Day 1b – Evening setting out to Sea!
The Evening of Day 1 – Wednesday, October 29th, 2008
Departed Liberty Landing at about 6PM, as we sailed past the Statue of Liberty and Ellis Island with the sunset in the back ground, it brought thoughts of the immigrants of old times that would have sailed across the ocean to a brave new world, the start of their American dream and the freedom it represents. We headed out to sea past Long Island, along a very long channel that is a major high traffic zone used by some of the largest containerships you’ll ever see. Over the next 4 hours we were passed by over a dozen container ships, each about a 1/2 hour apart from each other, some over a 1,000 feet long and 150 feet wide. The channel between the buoys is only about 500 feet wide, large enough for 2 container ships to pass each other port to port. We had to stay in the channel ourselves, outside the channel was even to shallow for our boat which draws 6’6”. So we kept very close to the red buoys, giving the ships lots of room to pass. Every time a ship passed at about 15-20 knots, it left a 4-5 foot wake that we had to climb and keep the boat from being tossed outside the buoys. They could not believe we were going out to sea at this time of night, and would blast their very loud fog horns at us. Keep in mind this is in complete darkness by now. Cez has not had a lot of experience helming, and he found it very stressful, he did a great job however. Paul was navigating, I was baking pizza in the oven and heating up some clam chowder for dinner as Peter kept us entertained all night.
At about 9 or 10PM, we saw a very bright light in the sky, at first we thought it was a helicopter, but then the light was coming right at our boat about 100 feet away. Cez thought someone was firing at us. Then another shot fired at our starboard bow, it felt like we were right in the movie Pirates of the Caribbean. Then we quickly realized someone was firing distress flares, but herd no mayday on the radio. We were debating what to do? Do we radio to find out if someone needs help, do we try to sail towards where the flares are being shot from. Then after about 15 minutes and 3-4 flares, the coast guard comes on the radio and announces a security call that they are conducting flare tests and training. In Canada they would have announced that hours before hand to warn people and not to freak them out. I think they were actually aiming them at us just for their entertainment.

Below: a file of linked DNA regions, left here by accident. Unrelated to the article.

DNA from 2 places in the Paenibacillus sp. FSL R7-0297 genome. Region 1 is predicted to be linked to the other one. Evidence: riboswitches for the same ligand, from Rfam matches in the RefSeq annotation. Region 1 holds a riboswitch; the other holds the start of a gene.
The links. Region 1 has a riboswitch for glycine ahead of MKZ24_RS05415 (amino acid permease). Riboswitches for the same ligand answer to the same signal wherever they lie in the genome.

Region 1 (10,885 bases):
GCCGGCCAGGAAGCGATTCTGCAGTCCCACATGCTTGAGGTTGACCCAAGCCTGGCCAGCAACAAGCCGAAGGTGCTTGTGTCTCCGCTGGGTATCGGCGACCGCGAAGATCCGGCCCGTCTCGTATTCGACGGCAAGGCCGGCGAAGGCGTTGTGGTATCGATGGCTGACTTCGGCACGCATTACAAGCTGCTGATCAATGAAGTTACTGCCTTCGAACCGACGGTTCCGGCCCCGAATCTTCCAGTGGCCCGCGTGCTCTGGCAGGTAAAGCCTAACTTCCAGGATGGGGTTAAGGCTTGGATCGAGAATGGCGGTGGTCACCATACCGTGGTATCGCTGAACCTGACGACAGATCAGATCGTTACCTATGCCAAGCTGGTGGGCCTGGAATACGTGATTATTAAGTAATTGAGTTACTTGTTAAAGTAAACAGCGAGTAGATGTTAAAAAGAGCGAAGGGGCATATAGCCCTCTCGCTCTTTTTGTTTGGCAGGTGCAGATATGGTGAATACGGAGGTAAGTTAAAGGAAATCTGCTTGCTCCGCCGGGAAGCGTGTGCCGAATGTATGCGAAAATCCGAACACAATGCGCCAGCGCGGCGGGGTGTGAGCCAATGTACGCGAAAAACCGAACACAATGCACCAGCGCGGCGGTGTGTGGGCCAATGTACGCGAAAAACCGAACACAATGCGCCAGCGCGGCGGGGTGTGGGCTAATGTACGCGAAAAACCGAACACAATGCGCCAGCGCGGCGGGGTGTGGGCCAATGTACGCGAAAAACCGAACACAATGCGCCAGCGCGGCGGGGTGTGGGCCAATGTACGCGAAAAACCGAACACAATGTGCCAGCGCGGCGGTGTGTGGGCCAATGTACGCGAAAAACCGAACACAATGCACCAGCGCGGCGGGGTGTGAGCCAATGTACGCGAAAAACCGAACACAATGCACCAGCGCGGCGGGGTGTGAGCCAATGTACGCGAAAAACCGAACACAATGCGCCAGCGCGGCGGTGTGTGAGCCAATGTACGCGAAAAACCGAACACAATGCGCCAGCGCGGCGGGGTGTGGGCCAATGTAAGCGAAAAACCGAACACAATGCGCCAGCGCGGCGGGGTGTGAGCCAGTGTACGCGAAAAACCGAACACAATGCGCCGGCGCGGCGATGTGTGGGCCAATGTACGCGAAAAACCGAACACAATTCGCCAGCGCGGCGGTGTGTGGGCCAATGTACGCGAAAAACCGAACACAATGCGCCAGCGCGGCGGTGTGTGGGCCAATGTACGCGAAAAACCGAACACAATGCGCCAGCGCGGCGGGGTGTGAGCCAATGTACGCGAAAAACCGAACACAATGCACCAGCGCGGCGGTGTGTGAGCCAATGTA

Shortly after this we were in the Atlantic Ocean. It was pitch black, but you could feel the boat rising and falling slowly up and down the large swells. We started to head south along the coast, we kept far outside the ocean shipping lanes that lead the freighters south. We saw the large cruise ship that we passed in the port of New York earlier that day, going out to sea on our port side. We could see on our AIS that the ship was headed to Hamilton, Bermuda and when it would arrive in port. Our boat is equipped with the new AIS technology. I learned about this from Paul and Sheryl Shard at a PCYC seminar. They highly recommended it, so I had it installed on our boat. Its priceless! It is now mandatory for Commercial vessels to be equipped with AIS. It broadcasts digitally over VHF radio the boats name, size and length, boat speed, heading, and final destination along with other data. This is not an audio broadcast, but digitally interpreted by our onboard chart plotter (Marine Computer). It is then plotted on our screen, we can see where the boat is in relation to our boat, what direction and speed it is travelling, our plotter will calculate a possible collision course, and time of intersection. We can set up a safety perimeter around our boat, and it will sound an alarm if a ship enters the zone. We had AIS running all the time, it brought us a good sense of safety. Occasionally, we would also turn on our radar, and do a sweep of the area just to verify an all clear. We can’t run the radar constantly due to power consumption. But it can be programmed to come on every once in a while and do a sweep. This is also necessary to pick up any ships that may not be transmitting AIS. We have a 4K radar dome, good for a range of 48 knotical miles. I installed these two units because I knew I was planning on doing some ocean cruising. It is still important to keep a live watch 24 hours a day, but these tools just make life a little easier.